Specifically, tell the governor you want to add natural gas liquid pipelines to the facilities overseen by the Kentucky Electrical Transmission and Generating Siting Board. That is the quickest and easiest way to ensure that Kentucky residents have access to pipeline information and an opportunity to make themselves heard on the pipeline's application for a permit.
A July 4th mess
On July 4th as usual the Waddy Parade was making its way down KY 395. My dismay is with the horse and rider who so nicely used my driveway and left a huge pile of poop. It would have been considerate and thoughtful if the rider had returned to clean up the mess. As it was, it took me three shovels full to remove the mess. I am sure it would have been much easier for him to do this, as I am not a spring chick anymore. I hope in the future he will be more considerate and thoughtful.
A fountain of care
As the caretakers of the fountain in downtown Shelbyville, our committee wishes to express our heartfelt appreciation for the interest and commitment shown to the Shelbyville Fountain by Gallrein Farms. Their generous gift of flowers has again this year made the fountain beautiful.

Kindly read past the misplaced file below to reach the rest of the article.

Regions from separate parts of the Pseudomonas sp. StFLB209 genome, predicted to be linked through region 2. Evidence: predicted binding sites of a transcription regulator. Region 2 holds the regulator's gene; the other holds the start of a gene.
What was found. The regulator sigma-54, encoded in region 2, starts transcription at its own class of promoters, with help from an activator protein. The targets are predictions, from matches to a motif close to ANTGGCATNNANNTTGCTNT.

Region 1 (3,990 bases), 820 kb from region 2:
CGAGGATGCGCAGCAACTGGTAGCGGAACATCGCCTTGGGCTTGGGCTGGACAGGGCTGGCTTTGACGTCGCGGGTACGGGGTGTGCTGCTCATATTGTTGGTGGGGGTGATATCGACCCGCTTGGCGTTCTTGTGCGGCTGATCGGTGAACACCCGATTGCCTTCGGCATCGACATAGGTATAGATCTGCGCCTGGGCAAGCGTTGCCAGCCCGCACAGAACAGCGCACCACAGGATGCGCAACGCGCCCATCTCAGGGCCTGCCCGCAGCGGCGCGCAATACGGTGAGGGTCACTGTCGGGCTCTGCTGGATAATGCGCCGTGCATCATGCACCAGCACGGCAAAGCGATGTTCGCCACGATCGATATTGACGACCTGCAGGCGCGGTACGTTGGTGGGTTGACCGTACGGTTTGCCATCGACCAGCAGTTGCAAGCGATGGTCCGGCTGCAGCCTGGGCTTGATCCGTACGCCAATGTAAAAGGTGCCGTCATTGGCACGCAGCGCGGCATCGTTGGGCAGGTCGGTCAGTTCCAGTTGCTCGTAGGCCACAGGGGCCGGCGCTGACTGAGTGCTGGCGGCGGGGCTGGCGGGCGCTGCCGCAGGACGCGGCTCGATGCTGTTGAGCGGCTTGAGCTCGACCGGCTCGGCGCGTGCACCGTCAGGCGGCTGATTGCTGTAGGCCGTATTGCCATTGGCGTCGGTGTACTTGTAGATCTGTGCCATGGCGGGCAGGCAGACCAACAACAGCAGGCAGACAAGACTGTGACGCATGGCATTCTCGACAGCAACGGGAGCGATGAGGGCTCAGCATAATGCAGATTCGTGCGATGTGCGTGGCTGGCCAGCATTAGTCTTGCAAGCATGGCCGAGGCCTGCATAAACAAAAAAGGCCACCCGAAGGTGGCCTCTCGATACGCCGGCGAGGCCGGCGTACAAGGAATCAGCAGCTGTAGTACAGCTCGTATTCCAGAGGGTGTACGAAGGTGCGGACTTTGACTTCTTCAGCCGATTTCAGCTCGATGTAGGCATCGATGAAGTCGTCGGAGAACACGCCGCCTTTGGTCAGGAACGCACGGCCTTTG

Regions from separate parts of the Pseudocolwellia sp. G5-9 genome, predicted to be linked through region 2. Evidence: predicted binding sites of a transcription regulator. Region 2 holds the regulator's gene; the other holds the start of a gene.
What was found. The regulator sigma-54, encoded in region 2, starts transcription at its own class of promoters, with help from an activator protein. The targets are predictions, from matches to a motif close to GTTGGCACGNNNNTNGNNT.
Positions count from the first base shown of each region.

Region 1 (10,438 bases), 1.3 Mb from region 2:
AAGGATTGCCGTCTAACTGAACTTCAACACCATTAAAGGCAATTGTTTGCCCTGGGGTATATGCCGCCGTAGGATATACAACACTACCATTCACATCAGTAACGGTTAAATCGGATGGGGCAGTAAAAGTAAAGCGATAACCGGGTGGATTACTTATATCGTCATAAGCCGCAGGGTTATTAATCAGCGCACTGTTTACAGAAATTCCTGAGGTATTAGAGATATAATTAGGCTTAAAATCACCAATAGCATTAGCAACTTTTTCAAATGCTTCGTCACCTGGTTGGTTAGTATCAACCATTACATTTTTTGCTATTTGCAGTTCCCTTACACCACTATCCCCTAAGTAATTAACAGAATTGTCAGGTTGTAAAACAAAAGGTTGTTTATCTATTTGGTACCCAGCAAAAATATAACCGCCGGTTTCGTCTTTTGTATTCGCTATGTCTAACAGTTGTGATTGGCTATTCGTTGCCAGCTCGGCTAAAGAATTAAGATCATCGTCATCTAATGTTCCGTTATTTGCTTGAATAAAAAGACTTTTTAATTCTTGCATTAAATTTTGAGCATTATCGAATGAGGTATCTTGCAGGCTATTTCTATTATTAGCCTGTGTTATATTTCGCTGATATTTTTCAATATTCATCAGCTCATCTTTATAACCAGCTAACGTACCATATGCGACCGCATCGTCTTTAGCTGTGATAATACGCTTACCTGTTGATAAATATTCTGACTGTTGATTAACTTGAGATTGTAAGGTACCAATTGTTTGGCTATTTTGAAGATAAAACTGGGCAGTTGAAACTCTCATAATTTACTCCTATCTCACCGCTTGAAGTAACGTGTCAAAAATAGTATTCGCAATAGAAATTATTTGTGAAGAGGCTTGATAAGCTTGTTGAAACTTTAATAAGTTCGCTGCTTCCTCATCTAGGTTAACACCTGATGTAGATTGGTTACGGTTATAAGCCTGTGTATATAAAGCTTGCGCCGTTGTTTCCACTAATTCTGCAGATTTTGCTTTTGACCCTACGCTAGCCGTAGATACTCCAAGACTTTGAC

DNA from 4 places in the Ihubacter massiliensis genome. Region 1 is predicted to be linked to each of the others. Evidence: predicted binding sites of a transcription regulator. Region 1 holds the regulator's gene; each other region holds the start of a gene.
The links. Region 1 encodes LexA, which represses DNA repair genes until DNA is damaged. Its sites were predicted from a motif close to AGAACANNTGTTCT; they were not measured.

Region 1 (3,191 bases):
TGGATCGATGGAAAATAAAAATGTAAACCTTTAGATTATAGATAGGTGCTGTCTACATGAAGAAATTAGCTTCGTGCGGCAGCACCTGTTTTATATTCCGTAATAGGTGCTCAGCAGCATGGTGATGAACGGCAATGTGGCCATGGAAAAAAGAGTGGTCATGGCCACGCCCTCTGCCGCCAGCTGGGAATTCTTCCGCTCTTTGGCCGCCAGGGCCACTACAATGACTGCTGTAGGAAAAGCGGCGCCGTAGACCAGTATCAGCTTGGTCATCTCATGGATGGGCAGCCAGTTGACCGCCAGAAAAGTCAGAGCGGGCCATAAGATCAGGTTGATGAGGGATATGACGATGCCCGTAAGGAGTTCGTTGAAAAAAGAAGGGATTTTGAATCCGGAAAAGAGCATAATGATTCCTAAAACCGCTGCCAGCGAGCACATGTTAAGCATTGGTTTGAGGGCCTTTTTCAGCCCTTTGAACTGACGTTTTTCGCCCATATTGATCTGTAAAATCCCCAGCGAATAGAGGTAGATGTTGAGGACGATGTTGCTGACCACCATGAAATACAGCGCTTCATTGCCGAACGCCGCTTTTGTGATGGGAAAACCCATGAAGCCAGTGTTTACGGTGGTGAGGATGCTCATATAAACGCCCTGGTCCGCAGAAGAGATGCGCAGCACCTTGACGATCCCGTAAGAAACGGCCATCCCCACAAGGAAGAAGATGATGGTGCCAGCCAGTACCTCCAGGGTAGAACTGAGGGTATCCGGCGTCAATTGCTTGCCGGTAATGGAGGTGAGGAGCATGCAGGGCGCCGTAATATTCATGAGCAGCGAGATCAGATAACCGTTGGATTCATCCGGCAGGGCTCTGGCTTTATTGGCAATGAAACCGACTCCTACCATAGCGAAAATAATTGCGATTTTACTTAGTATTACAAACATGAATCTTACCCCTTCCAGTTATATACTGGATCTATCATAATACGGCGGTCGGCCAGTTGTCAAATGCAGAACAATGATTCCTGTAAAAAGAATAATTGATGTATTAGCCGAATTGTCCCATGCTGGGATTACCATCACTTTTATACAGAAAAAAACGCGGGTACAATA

The Shelbyville fountain was erected in 1895, and the Fountain Committee (registered for tax purposes as the Shelbyville Fountain Corporation) became the ongoing caregiver in 1962. The committee works throughout the year to preserve the Fountain for generations to come. The Shelby County Fiscal Court provides insurance and financial support to keep the Fountain operational.
Each year, fourth-grade students are invited to a tour of the Shelby County Courthouse Historic District. This event is hosted by members and volunteers of the Fountain Committee. Patricia Skelton will be leading this event again in September for students to learn about this and other historic landmarks in downtown Shelbyville.
It is the commitment of people like the Gallreins and many others who support civic projects that make Shelby County such a vibrant and wonderful place to live. We thank you for your support and hope you’ll take a few moments to stop by the fountain and enjoy the flowers, the cool water and the local history it provides.
Bobbie Smith Bryant
Shelbyville Fountain Committee
This letter was cosigned by Rosella Y. Davis, chairwoman emeritus, Roy Collings, Blythe Collings, Steve Collins, Magistrate Hubert Pollett, Billy Perkins, Patricia Skelton, Mary Hayes Smith, Ronnie Wilson and Shelby County Judge-Executive Rob Rothenburger